Mission City Council discusses funding for Madero bridge project

Faced with a tight budget and a lackluster credit rating, the Mission City Council discussed creative ways to pay for the Madero bridge project Tuesday.

The City Council held a joint workshop with the Mission Rail Bridge Action Board on Tuesday afternoon. They discussed ways to build the bridge — a project that will cost about $114 million, according to a feasibility study completed in January — without burdening taxpayers.

City of Mission logo“I know one concern is: Where are we going to get the money?” said bridge board Chairman Jim Barnes. “And knowing the financial condition of the city, that might be a concern.”

McAllen Economic Development Corp. CEO Keith Patridge, who serves on the bridge board, suggested two options: soliciting money from immigrant investors through the EB-5 visa program and creating an Opportunity Fund for the Madero bridge project.

The EB-5 Immigrant Investor Program rewards people who create jobs in the United States with green cards.

“Generally, it is a program where you have wealthy foreign investors,” Patridge said.

Under the program, a person who invests $1.8 million after Nov. 21 in a project that creates 10 permanent, full-time jobs may apply for a green card, according to information published by U.S. Citizenship and Immigration Services, which is part of the Department of Homeland Security.

The amount drops to $900,000 for people who invest in places with high unemployment rates, which the government calls “Targeted Employment Areas.”

“One of the things that investors in EB-5 fear is that they put their money in and then the project goes belly-up or it never gets finished,” Patridge said. “And they have invested their money but they don’t have a project that creates the required number of jobs.”

The Madero bridge project, with the potential to create a large number of jobs and backing from the city of Mission, may be especially attractive to EB-5 investors.

“What’s interesting, though, is it doesn’t require those jobs to be direct. In other words, it can be indirect jobs,” Patridge said. “And from that, when you look at the bridge, you start looking at the number of jobs supported by the trucks using the bridge, the amount of jobs created in customs brokerage houses, truck-related service companies, all of that counts towards those jobs that can be considered in that 10 jobs per investor. So you can stack multiple investors on that to get up to $100 – $200 million.”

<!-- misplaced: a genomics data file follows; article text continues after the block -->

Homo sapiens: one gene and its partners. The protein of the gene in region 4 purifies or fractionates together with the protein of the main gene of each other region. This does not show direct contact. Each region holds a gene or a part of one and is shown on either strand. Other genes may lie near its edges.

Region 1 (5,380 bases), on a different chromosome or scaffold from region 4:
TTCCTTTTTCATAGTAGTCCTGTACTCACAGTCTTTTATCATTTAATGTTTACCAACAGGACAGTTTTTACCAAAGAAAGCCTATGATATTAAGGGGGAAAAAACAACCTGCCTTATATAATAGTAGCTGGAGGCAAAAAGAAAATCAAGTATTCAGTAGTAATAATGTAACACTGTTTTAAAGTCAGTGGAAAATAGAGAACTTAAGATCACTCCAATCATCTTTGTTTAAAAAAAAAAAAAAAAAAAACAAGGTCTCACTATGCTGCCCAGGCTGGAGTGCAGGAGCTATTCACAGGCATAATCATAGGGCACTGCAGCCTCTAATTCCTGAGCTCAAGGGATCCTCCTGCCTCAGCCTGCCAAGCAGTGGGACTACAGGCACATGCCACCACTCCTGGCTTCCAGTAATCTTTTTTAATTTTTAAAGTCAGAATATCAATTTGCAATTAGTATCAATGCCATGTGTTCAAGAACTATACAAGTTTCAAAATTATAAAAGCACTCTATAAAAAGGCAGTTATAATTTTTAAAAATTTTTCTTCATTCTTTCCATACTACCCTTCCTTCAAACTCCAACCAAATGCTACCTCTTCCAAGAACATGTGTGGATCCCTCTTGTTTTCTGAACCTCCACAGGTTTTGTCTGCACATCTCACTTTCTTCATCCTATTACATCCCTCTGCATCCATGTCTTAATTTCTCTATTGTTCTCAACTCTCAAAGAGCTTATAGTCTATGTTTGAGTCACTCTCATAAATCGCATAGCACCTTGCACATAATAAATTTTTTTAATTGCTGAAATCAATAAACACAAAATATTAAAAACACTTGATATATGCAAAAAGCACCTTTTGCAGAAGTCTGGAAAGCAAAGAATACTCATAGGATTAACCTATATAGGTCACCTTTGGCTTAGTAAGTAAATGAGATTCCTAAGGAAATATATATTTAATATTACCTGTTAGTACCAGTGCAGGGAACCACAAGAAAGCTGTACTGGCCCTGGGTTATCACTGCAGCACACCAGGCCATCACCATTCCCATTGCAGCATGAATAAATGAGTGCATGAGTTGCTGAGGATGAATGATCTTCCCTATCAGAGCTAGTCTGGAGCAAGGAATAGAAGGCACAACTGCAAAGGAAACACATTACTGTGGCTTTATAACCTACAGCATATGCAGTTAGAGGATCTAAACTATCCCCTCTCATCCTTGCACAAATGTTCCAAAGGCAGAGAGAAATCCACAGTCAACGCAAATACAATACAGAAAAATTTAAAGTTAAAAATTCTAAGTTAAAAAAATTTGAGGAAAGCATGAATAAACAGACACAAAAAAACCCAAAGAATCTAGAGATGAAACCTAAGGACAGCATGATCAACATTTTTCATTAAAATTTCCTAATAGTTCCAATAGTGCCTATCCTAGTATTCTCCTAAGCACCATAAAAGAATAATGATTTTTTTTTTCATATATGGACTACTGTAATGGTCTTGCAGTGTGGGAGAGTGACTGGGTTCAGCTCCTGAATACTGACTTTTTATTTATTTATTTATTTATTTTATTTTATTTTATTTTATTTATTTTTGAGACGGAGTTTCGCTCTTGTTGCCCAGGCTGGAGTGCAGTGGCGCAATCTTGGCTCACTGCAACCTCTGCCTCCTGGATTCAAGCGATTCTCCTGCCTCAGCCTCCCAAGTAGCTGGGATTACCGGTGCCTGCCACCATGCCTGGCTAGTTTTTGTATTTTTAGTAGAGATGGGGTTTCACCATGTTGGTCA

The city of McAllen, which created an EB-5 Regional Center to solicit foreign investment, may be able to help Mission with the project.

Patridge also suggested that Mission research the federal Opportunity Zone program, which rewards people who invest in economically distressed areas with tax breaks.

“That bridge site is located in what’s called the ‘Opportunity Zone,’’ Patridge said.

People who want to reduce or avoid federal taxes may place their capital gains in what’s called an Opportunity Fund. The funds invest in Opportunity Zones.

Investors who keep their money in Opportunity Funds for a certain number of years may reduce or eliminate their tax bills.

“So those are just two,” Patridge said, adding later: “I would be more than happy to work with the other members of the committee here to research other options for funding.”

Before the Madero bridge project moves forward, however, the Mission City Council must approve a memorandum of understanding with McAllen and Hidalgo.

When the city of Mission partnered with McAllen and Hidalgo on the Anzalduas bridge, Mission agreed not to build a competing bridge without their permission.

In an attempt to kick-start the Madero bridge project, Mission convinced McAllen and Hidalgo to approve a memorandum of understanding.

Mission, which would own 37 percent of the Madero bridge, would cover all construction costs. McAllen and Hidalgo would pay Mission back with toll revenue, which could take decades.

Mayor Armando “Doc” O’caña supported the memorandum of understanding, but the City Council balked. That left members of City Council in the awkward position of being the biggest obstacle to building the Madero bridge — a project the mayor championed.

Concerns about the memorandum of understanding remain unresolved.

City Councilwoman Norie Gonzalez Garza said they could find alternate financing, but Mission needed to address the memorandum of understanding first. City Councilman Ruben Plata agreed.

“I think it’d be a great project for us to have a second bridge in the city of Mission,” Plata said. “Unfortunately, based on the financial position that we have, I don’t think that’s something we can afford.”

Plata said he would feel more comfortable if McAllen, which manages the Hidalgo and Anzalduas bridges, partnered with Mission.

“Alone is alone. Whether we go through the EB-5 or the Opportunity Zone funding, we’re still responsible for that,” Plata said. “I mean, the investors are going to be relying on us to pay them back.”

Plata suggested that Mission renegotiate the memorandum of understanding.

“If the MOU is not signed, I mean, with all due respect, I think we’re just wasting time,” Plata said.

O’caña agreed to take the memorandum of understanding back to McAllen for additional discussion.

“I understand the issues that are being pressed,” O’caña said. “And I’m going to take it back.”

This article originally appeared in the Friday Sept. 27, 2019 issue of the Progress Times.

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